Leon Russell R.I.P.

The Austin City Limits staff was sorry to learn about the passing of rock & roll legend Leon Russell on Sunday at the age of 74. Though not a household name like so many others of his generation, the piano-pounding singer/songwriter was an important trailblazer of 60s and 70s rock and a prime influence on artists as diverse as Elton John, Bruce Hornsby and Pixies vocalist Black Francis. After relocating from Tulsa to Los Angeles in the 1950s, the Oklahoma native became a first-call session musician, playing on records by the Byrds, Glen Campbell, Gary Lewis & the Playboys and many, many more, including regular dates for super-producer Phil Spector. In the late 60s, Russell became musical director for British soul singer Joe Cocker, producing his 1969 hit self-titled album, penning the hit single “Delta Lady” and pulling together the loose conglomeration that backed Cocker on his star-making live LP Mad Dogs & Englishmen.

Russell’s solo career began in earnest in 1970 with his eponymous LP, which contains the standard “A Song For You,” as covered by everyone from Ray Charles to the Carpenters to Amy Winehouse. (Not to mention Willie Nelson, whose recording of the song from the 1975 ACL pilot gives our upcoming documentary its title.) Russell worked prolifically from then on, as songwriter, producer, sessioneer and solo artist. As well as label owner – his Shelter Records housed not only his own work (including gold records Leon Russell and the Shelter People, featuring “Stranger in a Strange Land,” and Carney, featuring “Tight Rope” and “This Masquerade”) but also Tom Petty & the Heartbreakers, Freddie King, J.J. Cale, the Dwight Twilley Band, the Gap Band and the sole album by Texas’ own Willis Alan Ramsey.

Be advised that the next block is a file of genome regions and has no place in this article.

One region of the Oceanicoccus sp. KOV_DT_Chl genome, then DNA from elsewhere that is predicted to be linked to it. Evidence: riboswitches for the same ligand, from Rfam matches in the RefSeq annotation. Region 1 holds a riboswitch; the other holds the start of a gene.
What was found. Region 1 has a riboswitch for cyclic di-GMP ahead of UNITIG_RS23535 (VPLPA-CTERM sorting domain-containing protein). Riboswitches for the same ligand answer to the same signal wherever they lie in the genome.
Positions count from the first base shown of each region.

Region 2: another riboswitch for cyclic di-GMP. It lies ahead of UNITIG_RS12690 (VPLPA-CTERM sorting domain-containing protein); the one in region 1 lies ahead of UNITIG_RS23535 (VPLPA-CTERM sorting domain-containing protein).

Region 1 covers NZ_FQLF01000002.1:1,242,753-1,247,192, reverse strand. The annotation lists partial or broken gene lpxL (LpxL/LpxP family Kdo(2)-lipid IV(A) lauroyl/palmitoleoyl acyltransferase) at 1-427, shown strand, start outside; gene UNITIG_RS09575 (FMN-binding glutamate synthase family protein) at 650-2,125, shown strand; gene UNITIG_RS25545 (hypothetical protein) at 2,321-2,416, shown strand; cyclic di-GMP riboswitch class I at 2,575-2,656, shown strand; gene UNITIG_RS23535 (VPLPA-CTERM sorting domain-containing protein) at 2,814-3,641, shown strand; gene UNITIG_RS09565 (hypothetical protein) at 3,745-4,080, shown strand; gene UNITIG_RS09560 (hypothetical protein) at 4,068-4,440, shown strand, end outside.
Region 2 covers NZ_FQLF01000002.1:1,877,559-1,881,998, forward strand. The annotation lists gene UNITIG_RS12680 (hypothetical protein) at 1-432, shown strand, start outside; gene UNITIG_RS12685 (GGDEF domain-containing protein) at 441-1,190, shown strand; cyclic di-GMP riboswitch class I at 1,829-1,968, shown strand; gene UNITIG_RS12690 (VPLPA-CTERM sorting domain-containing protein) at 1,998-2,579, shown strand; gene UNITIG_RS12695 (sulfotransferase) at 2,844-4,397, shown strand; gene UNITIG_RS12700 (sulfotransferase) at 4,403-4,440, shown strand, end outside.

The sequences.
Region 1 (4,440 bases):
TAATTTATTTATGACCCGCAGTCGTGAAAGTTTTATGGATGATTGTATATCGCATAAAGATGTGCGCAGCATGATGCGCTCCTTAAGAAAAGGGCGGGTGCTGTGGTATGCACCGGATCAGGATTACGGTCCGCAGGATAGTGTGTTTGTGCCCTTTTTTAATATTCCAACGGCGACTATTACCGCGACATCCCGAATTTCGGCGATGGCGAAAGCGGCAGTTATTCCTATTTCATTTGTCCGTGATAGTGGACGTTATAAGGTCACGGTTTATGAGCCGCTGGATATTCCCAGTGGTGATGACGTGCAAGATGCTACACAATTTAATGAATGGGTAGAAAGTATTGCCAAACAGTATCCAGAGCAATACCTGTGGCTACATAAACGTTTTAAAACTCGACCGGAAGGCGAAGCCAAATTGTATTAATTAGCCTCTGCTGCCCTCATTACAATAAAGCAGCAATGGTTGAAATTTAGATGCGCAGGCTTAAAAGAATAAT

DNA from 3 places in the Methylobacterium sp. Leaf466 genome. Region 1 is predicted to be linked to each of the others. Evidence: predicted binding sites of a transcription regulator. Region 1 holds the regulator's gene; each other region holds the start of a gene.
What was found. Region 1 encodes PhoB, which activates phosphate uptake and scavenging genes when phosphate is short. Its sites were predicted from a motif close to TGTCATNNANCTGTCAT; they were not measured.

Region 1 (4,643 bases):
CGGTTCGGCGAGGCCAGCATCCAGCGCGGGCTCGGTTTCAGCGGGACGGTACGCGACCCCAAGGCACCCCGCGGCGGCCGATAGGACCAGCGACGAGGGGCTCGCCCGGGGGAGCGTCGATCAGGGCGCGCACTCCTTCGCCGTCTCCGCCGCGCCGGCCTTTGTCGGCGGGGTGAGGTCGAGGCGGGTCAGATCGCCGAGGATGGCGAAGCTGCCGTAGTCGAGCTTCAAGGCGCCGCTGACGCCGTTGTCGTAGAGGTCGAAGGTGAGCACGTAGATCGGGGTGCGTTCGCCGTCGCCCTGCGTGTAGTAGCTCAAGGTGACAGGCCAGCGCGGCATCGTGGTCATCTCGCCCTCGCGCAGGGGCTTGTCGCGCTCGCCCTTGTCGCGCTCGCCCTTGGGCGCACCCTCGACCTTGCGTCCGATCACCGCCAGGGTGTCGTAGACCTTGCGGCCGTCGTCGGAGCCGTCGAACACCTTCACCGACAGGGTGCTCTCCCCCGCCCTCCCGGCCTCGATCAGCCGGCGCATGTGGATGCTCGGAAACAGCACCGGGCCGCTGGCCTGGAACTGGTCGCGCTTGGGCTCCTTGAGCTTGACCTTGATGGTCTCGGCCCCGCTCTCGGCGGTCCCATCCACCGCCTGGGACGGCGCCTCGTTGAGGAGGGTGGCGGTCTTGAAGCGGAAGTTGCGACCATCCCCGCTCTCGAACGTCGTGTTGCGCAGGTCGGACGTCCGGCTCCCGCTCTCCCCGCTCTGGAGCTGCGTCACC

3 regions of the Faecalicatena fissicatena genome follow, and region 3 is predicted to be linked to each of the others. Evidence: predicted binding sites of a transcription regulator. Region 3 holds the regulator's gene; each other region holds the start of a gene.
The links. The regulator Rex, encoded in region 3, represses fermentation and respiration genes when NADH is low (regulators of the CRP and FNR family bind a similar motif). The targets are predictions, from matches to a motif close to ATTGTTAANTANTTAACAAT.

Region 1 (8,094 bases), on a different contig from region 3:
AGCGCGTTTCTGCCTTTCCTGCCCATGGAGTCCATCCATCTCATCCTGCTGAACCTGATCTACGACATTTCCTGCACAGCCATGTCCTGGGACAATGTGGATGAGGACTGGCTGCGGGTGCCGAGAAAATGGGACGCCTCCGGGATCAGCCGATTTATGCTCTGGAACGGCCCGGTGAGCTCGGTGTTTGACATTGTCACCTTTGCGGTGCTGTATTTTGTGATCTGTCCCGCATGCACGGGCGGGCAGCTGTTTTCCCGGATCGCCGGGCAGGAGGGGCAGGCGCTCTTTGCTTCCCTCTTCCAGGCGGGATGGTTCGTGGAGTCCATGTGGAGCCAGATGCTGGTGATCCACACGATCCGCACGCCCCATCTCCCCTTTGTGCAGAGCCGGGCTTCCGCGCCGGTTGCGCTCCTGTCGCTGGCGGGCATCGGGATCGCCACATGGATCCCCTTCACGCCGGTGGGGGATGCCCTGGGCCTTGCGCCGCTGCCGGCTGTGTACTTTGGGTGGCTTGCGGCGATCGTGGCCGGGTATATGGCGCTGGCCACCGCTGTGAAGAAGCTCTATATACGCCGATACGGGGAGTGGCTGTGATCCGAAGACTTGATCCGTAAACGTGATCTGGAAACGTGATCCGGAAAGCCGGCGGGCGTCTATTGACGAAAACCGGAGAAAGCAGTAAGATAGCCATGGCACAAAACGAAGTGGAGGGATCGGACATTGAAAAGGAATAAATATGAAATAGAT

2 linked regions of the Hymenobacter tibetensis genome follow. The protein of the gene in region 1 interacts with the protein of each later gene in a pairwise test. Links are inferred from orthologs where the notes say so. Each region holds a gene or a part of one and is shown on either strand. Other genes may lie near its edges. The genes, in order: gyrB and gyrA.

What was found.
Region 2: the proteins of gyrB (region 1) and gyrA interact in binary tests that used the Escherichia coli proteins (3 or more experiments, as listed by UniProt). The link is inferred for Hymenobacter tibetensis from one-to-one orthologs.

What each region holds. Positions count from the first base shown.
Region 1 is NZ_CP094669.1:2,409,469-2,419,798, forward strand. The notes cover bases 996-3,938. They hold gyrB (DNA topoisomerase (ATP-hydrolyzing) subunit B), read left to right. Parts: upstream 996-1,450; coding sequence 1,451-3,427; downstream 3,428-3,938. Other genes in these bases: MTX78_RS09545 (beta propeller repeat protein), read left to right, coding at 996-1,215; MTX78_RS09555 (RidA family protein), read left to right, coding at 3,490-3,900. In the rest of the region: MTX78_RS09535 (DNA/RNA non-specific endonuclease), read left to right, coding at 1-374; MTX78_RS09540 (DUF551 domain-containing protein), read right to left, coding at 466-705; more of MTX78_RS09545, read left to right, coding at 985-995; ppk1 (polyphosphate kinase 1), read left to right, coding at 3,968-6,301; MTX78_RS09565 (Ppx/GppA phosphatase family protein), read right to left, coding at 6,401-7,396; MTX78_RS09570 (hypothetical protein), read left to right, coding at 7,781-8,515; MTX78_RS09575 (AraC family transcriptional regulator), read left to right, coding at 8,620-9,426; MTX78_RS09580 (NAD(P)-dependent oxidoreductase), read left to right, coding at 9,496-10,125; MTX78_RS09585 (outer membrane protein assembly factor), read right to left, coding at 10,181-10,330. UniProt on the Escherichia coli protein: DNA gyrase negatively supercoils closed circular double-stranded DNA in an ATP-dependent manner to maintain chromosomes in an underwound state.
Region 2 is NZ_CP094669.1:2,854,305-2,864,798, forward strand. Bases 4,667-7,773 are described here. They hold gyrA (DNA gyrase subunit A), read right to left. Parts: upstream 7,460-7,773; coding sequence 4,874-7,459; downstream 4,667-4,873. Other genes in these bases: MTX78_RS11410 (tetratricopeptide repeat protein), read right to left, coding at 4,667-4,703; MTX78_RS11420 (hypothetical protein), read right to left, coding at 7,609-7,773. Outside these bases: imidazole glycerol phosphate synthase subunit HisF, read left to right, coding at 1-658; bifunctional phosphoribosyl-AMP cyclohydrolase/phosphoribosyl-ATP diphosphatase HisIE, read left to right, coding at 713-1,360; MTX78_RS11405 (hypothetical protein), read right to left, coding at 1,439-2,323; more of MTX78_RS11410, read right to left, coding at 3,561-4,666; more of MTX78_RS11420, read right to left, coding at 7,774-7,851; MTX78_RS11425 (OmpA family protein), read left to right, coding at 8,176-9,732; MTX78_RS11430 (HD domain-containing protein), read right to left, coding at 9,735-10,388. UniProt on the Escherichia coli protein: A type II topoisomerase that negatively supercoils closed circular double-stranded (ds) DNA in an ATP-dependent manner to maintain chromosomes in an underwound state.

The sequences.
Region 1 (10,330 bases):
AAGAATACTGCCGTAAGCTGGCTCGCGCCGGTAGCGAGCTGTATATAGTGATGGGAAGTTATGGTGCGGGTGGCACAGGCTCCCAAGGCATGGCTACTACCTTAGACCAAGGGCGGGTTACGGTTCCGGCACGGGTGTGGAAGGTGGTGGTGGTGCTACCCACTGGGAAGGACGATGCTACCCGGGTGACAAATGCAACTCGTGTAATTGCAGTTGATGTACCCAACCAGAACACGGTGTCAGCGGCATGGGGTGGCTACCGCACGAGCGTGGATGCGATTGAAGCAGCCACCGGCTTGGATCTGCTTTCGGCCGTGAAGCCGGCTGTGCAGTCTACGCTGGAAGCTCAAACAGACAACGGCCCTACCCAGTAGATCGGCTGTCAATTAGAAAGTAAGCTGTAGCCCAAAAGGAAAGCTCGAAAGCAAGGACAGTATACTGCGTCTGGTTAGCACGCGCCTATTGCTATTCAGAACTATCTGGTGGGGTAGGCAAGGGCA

For the last 30-odd years the iconoclastic Russell worked in any idiom that struck his fancy, merging rock, country, blues, jazz, bluegrass and Dixieland into a style uniquely his own. He’s toured and worked extensively with Willie Nelson and B.B. King, among others. In recent years he teamed up with longtime admirer Elton John for the 2011 duets record The Union, produced by T Bone Burnett, and most recently released the album Life Journey in 2014. He continued to tour, slowed down only by a heart attack earlier this year. Russell was a man living within in his own place in time, not a revivalist but a revival unto himself. He will be missed.

Russell appeared on Austin City Limits twice: as a headliner in Season 14 (1987) and as a guest of Willie Nelson in Season 25 (2000). The clip below is taken from the former, and features his take on his great ballad “A Song For You.”

Giveaway: Cece Winans and St. Paul and the Broken Bones

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UPDATE: Giveaway is now over

Austin City Limits will be taping performances by CECE WINANS & ST. PAUL AND THE BROKEN BONES on Sunday, Nov. 20th, at 8 pm at ACL Live at The Moody Theater (310 W. 2nd Street, Willie Nelson Blvd). We will be giving away a limited number of space available passes to this taping. Enter your name and email address on the below form by 9 am on Thursday, Nov. 17th.

Winners will be chosen at random and a photo ID will be required to pickup tickets. Winners will be notified by email. Passes are not transferable and cannot be sold. Standing may be required.  No photography, recording or cell phone use in the studio. No cameras or recording devices allowed in venue.

Leonard Cohen 1934-2016

We at Austin City Limits are greatly saddened to learn of the passing of the great singer/songwriter Leonard Cohen at the age of 82.